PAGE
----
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European lithium independence – blessing or a curse?

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In an extensive article mainly about the struggle of local authorities and residents of Cáceres in southwestern Spain against the opening of lithium mines near their city, the economic-political paper Handelsblatt writes that this is no exception and that in other parts of Europe where lithium has been discovered the curses and blessings ”of that revelation.

“For example in Portugal, Great Britain and Serbia. The fact is: This light metal plays an important role in the fight against climate change, because it is one of the most important raw materials for the production of batteries, not only for smartphones, laptops, but above all for electric cars”, the diary writes.

“Handelsblat”, however, points out that “European reserves on a global scale are relatively modest, and the population’s concern for the environment is great, which could endanger exploitation”, the Euractive Serbia portal reported.

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As an example, the daily cites Rio Tinto’s plans for a high-quality lithium deposit in the Jadar River Valley, but also claims by NGOs that it could cause “irreparable damage to water, land, air and people”. The paper writes that the Serbian Academy of Sciences and Arts also asked the Government of Serbia to consider the irreparable consequences.

Also, the daily states that civic initiatives accuse the Government of Serbia of selling lithium in the future, since Rio Tinto will earn four billion euros in the first ten years of exploitation, and the state of Serbia only 300 million.

“They believe that it would be better for Serbia, like Bolivia, to exploit the ore through a state-owned company and thus finance the highest environmental standards and at the same time earn more”, the daily writes.

According to the research of the American Geological Institute USGS, Bolivia has more than 26.5 percent in Bolivia, which is the largest part of the total world lithium reserve, estimated at 79.4 million tons.

Argentina has about 24.3 percent and Chile 12.1 percent. According to those data, Serbia has about 1.2 million tons of that light metal at its disposal with 1.5 percent of the total world reserves. 3.4% of the world’s reserves are in Germany, and 1.6% in the Czech Republic, Handelsblatt writes.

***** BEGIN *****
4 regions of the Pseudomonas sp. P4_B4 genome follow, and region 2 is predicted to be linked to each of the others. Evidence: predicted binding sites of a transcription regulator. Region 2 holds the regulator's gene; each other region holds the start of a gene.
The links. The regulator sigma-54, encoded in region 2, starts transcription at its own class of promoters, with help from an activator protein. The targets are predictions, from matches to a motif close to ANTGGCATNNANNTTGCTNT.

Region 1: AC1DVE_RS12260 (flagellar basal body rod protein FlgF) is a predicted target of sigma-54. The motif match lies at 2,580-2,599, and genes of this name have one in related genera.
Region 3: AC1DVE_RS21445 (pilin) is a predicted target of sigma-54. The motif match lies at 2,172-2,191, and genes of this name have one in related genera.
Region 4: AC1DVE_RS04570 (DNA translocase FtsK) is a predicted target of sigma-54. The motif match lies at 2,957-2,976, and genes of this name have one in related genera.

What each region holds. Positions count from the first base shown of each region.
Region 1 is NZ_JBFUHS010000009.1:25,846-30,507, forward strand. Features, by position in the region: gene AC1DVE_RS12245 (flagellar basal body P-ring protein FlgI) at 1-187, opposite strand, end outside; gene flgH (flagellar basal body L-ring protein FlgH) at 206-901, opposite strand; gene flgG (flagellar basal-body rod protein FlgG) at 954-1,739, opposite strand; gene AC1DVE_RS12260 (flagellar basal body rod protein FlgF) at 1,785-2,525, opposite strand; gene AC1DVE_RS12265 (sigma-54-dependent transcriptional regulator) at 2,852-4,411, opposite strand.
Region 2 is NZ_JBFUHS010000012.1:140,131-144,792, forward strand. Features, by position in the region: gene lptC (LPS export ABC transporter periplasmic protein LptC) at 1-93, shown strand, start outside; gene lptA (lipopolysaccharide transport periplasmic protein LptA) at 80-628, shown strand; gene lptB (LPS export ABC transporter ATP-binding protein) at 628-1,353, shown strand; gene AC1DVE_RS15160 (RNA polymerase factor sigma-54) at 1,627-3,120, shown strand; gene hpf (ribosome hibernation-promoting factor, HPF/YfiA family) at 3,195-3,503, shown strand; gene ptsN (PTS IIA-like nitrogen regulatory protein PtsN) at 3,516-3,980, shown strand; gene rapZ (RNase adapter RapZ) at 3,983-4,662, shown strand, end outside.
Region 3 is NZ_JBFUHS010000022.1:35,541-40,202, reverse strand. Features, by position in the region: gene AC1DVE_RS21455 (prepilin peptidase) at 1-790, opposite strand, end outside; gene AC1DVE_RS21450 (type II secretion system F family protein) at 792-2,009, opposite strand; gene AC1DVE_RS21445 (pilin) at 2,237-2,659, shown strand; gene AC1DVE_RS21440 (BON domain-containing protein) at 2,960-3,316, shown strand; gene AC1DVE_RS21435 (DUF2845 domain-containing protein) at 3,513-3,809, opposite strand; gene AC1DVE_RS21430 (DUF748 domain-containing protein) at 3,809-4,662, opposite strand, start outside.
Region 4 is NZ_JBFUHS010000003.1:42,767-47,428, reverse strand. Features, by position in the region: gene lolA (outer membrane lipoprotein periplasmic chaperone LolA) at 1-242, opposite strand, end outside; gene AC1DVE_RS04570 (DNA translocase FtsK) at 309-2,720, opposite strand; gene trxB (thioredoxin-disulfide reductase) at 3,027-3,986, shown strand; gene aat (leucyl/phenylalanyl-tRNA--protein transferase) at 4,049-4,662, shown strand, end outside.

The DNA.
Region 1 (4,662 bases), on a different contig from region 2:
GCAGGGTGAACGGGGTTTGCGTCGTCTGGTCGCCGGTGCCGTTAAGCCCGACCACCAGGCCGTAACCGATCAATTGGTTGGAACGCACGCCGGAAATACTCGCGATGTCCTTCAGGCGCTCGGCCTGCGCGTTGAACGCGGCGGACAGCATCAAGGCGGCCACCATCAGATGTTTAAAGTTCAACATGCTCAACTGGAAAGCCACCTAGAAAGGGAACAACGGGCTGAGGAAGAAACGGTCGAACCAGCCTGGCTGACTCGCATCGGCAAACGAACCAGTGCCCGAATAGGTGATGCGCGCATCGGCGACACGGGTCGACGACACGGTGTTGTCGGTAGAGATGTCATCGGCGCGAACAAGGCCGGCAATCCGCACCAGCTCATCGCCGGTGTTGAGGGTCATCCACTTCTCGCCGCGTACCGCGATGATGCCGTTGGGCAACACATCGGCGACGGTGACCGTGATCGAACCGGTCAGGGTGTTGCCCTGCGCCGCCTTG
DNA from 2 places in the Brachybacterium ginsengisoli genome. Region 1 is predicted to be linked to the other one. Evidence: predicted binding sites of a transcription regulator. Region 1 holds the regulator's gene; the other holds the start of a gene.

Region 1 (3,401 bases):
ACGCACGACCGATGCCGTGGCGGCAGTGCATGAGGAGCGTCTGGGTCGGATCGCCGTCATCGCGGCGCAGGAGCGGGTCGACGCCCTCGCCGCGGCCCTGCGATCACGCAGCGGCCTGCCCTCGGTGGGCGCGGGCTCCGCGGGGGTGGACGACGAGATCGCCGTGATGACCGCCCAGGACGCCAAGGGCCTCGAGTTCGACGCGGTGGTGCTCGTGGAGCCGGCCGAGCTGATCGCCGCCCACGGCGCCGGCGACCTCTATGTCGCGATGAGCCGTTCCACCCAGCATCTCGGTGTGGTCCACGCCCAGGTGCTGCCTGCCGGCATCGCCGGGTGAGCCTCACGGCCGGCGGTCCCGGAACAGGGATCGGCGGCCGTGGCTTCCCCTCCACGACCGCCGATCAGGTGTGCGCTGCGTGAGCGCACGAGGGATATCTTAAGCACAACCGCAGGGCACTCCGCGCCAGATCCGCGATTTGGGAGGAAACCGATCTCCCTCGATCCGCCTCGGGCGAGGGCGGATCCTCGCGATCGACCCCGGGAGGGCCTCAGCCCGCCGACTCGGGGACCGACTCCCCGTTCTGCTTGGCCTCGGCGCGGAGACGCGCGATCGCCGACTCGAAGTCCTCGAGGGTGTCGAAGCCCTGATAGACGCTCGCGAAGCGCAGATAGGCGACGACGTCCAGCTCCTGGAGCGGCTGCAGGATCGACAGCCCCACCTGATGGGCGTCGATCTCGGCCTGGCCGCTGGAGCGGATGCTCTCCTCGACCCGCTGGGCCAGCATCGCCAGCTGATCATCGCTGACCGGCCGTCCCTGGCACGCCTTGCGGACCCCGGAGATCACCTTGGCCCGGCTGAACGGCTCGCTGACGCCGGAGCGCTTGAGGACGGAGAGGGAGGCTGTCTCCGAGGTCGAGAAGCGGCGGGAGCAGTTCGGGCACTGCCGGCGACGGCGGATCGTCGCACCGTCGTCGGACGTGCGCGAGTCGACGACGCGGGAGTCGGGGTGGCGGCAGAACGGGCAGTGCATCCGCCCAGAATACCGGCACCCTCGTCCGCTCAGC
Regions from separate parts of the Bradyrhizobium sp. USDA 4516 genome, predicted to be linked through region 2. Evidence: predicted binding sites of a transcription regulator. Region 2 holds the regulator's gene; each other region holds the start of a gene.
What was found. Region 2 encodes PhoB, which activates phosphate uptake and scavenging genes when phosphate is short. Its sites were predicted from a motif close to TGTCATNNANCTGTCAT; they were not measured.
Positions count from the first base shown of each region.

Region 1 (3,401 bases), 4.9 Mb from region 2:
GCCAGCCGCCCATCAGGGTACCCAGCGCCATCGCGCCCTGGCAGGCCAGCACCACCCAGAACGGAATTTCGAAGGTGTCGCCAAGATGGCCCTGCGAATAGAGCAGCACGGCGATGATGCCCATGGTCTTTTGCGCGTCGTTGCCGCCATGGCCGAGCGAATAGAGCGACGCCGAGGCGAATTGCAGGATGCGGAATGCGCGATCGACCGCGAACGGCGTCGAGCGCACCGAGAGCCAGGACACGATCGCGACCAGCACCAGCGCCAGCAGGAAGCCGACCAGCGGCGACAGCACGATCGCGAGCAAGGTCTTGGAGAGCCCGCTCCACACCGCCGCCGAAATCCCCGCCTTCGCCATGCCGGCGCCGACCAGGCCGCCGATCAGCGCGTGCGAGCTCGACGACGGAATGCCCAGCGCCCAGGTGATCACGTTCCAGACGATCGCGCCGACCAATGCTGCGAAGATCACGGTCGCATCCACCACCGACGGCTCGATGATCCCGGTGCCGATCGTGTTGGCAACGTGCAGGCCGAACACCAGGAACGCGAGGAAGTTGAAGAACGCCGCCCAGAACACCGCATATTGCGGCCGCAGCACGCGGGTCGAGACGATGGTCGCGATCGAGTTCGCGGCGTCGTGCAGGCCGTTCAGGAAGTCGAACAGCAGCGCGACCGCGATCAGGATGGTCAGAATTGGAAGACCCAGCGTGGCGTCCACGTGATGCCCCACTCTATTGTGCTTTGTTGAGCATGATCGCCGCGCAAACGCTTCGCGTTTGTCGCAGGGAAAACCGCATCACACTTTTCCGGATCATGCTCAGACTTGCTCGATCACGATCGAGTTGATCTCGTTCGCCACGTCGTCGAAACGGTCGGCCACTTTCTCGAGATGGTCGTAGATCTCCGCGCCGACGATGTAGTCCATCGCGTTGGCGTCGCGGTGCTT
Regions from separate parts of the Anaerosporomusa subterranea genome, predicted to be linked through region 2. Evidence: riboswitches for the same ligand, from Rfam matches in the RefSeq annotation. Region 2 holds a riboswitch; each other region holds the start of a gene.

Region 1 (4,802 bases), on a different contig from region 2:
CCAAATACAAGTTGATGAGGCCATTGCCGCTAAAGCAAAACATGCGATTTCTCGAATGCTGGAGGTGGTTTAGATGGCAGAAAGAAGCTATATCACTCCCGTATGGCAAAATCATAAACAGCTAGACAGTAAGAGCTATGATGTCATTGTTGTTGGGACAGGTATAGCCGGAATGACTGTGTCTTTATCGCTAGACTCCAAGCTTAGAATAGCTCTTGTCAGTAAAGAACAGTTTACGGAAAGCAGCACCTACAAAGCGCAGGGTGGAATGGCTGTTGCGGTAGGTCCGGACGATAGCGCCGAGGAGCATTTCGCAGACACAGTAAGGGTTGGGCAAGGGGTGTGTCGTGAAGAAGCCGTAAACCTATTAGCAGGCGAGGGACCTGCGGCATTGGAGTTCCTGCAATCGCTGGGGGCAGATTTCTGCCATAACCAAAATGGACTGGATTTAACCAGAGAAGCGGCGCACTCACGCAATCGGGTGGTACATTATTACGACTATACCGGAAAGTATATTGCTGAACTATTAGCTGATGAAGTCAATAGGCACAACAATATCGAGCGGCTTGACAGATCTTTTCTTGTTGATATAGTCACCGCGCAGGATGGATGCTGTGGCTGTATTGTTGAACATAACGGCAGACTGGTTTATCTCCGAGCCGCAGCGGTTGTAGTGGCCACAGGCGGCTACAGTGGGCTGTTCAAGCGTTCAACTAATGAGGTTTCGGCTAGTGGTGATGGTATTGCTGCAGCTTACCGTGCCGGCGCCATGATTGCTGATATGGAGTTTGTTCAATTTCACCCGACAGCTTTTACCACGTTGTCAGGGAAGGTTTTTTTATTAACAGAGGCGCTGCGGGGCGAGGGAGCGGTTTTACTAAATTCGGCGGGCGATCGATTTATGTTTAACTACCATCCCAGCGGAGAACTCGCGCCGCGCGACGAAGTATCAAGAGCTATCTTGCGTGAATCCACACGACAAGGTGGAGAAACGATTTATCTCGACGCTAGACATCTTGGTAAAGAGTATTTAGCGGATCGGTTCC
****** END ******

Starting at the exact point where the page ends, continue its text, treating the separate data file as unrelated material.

The paper states that Europe wants to become more independent from the import of raw materials in important areas, and reminds that lithium has so far been mainly imported from China, since it has the largest refinery capacities for extracting lithium from ore mainly mined in South America.

“And the needs are huge. According to the European Commission, Europe will need 60 times more lithium for batteries and electric cars in 2050 than today. Demand has already raised prices. A ton of lithium carbonate, which is good enough to produce batteries, now costs in “Europe $ 12,500 – 30 percent more than at the beginning of the year”, the paper said.

“Countries where there is lithium hope that they will not only exploit it, but that they will also attract the production of battery cells, car batteries, and as a final step the production of electric cars”, the paper writes, citing Prime Minister Ana Brnabic’s words that Serbia will not allow the export of raw lithium, but only semi-finished products or batteries.

According to the diary, the President of Serbia, Aleksandar Vučić, “dreams of a factory of batteries and electric cars in Serbia” and hopes that he will even attract German car manufacturers to the country. The diary reports Vučić’s words that it would be “a shame not to make anything out of that lithium”.

“However, many parts of Europe hope that due to the lithium deposits, they can become places for the production of batteries, and that is a strategic area of ​​European policy”, the article reads.

“We have already made the decision to exploit lithium only if we can bring the next phase in the chain of creating new value”, Handelsblatt and Portuguese Economy Minister Pedro Siza Vieira told Handelsblatt. This includes refining lithium and producing battery cells, or whole batteries in Portugal.

A similar “renaissance” of the lithium deposits discovered in 2017 is expected by the English traditional mining region of Cornwall”. And the British government hopes to bring the whole chain of creating new value in the field of electric cars into the country”, Handelsblatt writes.

However, in the Spanish city of Cáceres, the lithium exploitation project was “put on ice” due to the opposition of the local authorities and the population.

“A lithium mine will never be built here”, said Caceres Mayor Luis Salaja. The 100,000-strong city is located in the Estramadura region of southwestern Spain. It is one of the poorest parts of the country. Youth unemployment is 56 percent. delight that the Australian mining company Infiniti Lithium, after test drilling, believes that it is one of the largest deposits in Europe – despite all the promises”, Handelsblatt writes.



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